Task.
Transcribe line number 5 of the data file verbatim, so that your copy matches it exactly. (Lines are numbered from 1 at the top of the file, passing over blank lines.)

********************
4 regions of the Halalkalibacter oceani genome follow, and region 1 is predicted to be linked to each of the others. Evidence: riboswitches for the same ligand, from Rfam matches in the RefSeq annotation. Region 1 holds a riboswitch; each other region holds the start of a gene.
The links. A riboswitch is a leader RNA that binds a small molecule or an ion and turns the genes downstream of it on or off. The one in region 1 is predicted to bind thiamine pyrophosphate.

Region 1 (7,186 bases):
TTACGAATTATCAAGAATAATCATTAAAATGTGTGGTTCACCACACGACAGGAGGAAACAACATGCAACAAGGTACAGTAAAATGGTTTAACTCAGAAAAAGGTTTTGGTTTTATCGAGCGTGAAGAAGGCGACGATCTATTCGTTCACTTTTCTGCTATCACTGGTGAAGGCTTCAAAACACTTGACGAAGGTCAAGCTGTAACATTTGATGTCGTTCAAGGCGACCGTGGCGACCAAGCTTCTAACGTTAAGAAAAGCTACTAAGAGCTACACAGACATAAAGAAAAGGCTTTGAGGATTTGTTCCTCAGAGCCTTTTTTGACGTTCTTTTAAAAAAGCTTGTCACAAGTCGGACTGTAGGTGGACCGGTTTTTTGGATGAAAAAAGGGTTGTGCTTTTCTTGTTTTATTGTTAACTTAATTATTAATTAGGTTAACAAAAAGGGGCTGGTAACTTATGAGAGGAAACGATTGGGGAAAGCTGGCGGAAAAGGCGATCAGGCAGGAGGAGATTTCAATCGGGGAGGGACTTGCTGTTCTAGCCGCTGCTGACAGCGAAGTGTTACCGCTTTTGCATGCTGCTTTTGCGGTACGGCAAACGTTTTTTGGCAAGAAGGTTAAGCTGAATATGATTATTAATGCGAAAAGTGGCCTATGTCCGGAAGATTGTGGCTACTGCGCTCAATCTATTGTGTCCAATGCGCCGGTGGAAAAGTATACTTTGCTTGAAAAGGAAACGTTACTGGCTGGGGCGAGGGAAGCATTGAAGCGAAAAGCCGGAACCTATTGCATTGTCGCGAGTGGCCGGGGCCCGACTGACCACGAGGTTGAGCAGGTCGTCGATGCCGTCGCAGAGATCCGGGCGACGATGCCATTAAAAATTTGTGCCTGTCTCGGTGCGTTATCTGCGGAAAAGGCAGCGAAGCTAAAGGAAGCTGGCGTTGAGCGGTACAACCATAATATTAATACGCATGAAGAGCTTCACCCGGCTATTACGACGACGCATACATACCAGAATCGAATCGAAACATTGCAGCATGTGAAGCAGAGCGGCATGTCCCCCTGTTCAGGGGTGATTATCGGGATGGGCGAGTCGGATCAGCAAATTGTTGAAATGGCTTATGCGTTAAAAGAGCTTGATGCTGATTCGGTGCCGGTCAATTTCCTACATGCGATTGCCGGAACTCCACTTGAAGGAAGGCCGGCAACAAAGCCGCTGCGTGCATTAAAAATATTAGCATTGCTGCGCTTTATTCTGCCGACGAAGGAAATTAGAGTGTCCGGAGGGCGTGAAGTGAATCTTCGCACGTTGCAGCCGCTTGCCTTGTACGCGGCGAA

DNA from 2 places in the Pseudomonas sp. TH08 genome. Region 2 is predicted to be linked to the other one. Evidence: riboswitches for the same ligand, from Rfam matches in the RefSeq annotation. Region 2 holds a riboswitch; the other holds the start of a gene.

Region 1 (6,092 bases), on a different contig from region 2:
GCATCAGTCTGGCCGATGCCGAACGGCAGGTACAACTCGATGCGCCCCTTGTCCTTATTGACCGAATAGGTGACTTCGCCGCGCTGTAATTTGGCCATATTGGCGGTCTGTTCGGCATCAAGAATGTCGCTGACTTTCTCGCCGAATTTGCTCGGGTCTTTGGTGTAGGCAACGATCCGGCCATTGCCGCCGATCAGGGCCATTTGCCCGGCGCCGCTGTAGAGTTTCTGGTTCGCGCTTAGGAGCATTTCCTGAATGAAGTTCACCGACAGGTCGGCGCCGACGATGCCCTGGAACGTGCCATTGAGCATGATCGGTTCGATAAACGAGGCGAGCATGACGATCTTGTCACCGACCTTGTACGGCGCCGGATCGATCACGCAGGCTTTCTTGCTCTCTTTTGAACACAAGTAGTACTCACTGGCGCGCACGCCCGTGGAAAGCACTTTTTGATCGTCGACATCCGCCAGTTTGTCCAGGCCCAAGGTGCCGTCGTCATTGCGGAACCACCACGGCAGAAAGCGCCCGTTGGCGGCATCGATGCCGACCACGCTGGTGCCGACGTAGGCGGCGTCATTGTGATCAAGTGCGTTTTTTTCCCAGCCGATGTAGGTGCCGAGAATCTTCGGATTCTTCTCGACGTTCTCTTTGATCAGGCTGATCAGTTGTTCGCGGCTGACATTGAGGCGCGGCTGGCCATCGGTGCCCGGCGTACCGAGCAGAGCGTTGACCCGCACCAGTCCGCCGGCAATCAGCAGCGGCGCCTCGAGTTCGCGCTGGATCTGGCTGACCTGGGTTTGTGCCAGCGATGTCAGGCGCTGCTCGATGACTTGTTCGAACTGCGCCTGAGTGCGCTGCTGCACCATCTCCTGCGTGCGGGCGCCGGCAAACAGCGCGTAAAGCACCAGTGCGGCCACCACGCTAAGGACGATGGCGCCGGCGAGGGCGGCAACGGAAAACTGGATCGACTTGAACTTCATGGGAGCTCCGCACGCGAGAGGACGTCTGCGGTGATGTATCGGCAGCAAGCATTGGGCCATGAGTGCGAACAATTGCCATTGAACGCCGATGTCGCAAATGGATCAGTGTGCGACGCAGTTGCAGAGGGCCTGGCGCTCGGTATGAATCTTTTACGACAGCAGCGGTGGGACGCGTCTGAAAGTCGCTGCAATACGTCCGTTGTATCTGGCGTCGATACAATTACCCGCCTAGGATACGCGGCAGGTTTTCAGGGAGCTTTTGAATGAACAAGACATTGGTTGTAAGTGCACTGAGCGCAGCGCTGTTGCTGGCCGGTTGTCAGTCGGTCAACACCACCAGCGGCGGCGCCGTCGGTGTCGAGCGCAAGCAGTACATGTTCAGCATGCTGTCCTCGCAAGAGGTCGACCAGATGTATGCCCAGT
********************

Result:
DNA from 2 places in the Pseudomonas sp. TH08 genome. Region 2 is predicted to be linked to the other one. Evidence: riboswitches for the same ligand, from Rfam matches in the RefSeq annotation. Region 2 holds a riboswitch; the other holds the start of a gene.